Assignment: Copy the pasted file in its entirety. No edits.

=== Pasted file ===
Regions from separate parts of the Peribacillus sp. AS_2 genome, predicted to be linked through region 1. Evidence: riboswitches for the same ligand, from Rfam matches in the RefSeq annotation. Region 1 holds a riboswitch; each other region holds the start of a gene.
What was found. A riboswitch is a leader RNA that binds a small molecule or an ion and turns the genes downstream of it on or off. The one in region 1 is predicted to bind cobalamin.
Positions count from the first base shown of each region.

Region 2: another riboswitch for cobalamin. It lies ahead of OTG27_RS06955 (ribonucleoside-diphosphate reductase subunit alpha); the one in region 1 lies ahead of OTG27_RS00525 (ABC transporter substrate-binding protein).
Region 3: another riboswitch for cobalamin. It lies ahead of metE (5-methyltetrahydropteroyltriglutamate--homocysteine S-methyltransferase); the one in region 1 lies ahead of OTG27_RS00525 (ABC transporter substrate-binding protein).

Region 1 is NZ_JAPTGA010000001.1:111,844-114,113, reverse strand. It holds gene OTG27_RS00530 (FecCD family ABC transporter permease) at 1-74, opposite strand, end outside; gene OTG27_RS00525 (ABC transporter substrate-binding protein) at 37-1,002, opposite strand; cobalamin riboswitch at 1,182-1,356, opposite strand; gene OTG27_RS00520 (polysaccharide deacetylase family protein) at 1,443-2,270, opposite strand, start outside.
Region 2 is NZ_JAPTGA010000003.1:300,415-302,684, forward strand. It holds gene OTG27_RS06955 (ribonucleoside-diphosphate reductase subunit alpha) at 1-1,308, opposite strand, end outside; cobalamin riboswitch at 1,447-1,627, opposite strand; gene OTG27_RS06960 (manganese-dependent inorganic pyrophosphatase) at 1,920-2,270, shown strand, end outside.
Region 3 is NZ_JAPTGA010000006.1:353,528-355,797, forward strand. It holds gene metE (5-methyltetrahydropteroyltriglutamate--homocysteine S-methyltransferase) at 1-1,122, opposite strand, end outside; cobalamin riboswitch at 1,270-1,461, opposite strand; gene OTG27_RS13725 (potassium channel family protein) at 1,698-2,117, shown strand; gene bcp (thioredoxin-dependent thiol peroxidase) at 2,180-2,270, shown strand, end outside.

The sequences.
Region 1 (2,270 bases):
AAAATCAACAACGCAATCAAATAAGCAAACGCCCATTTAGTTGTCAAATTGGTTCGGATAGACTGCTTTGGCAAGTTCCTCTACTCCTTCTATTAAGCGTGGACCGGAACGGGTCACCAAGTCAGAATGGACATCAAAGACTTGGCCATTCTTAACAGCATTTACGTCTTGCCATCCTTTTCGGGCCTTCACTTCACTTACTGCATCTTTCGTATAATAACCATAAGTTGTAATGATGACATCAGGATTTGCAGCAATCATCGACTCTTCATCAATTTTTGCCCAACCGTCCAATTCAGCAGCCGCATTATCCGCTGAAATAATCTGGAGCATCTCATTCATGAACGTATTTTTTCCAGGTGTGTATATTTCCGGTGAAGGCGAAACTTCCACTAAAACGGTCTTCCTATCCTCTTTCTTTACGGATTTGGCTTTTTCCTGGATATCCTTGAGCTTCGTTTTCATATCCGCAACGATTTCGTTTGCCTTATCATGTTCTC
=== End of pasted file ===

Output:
Regions from separate parts of the Peribacillus sp. AS_2 genome, predicted to be linked through region 1. Evidence: riboswitches for the same ligand, from Rfam matches in the RefSeq annotation. Region 1 holds a riboswitch; each other region holds the start of a gene.
What was found. A riboswitch is a leader RNA that binds a small molecule or an ion and turns the genes downstream of it on or off. The one in region 1 is predicted to bind cobalamin.
Positions count from the first base shown of each region.

Region 2: another riboswitch for cobalamin. It lies ahead of OTG27_RS06955 (ribonucleoside-diphosphate reductase subunit alpha); the one in region 1 lies ahead of OTG27_RS00525 (ABC transporter substrate-binding protein).
Region 3: another riboswitch for cobalamin. It lies ahead of metE (5-methyltetrahydropteroyltriglutamate--homocysteine S-methyltransferase); the one in region 1 lies ahead of OTG27_RS00525 (ABC transporter substrate-binding protein).

Region 1 is NZ_JAPTGA010000001.1:111,844-114,113, reverse strand. It holds gene OTG27_RS00530 (FecCD family ABC transporter permease) at 1-74, opposite strand, end outside; gene OTG27_RS00525 (ABC transporter substrate-binding protein) at 37-1,002, opposite strand; cobalamin riboswitch at 1,182-1,356, opposite strand; gene OTG27_RS00520 (polysaccharide deacetylase family protein) at 1,443-2,270, opposite strand, start outside.
Region 2 is NZ_JAPTGA010000003.1:300,415-302,684, forward strand. It holds gene OTG27_RS06955 (ribonucleoside-diphosphate reductase subunit alpha) at 1-1,308, opposite strand, end outside; cobalamin riboswitch at 1,447-1,627, opposite strand; gene OTG27_RS06960 (manganese-dependent inorganic pyrophosphatase) at 1,920-2,270, shown strand, end outside.
Region 3 is NZ_JAPTGA010000006.1:353,528-355,797, forward strand. It holds gene metE (5-methyltetrahydropteroyltriglutamate--homocysteine S-methyltransferase) at 1-1,122, opposite strand, end outside; cobalamin riboswitch at 1,270-1,461, opposite strand; gene OTG27_RS13725 (potassium channel family protein) at 1,698-2,117, shown strand; gene bcp (thioredoxin-dependent thiol peroxidase) at 2,180-2,270, shown strand, end outside.

The sequences.
Region 1 (2,270 bases):
AAAATCAACAACGCAATCAAATAAGCAAACGCCCATTTAGTTGTCAAATTGGTTCGGATAGACTGCTTTGGCAAGTTCCTCTACTCCTTCTATTAAGCGTGGACCGGAACGGGTCACCAAGTCAGAATGGACATCAAAGACTTGGCCATTCTTAACAGCATTTACGTCTTGCCATCCTTTTCGGGCCTTCACTTCACTTACTGCATCTTTCGTATAATAACCATAAGTTGTAATGATGACATCAGGATTTGCAGCAATCATCGACTCTTCATCAATTTTTGCCCAACCGTCCAATTCAGCAGCCGCATTATCCGCTGAAATAATCTGGAGCATCTCATTCATGAACGTATTTTTTCCAGGTGTGTATATTTCCGGTGAAGGCGAAACTTCCACTAAAACGGTCTTCCTATCCTCTTTCTTTACGGATTTGGCTTTTTCCTGGATATCCTTGAGCTTCGTTTTCATATCCGCAACGATTTCGTTTGCCTTATCATGTTCTC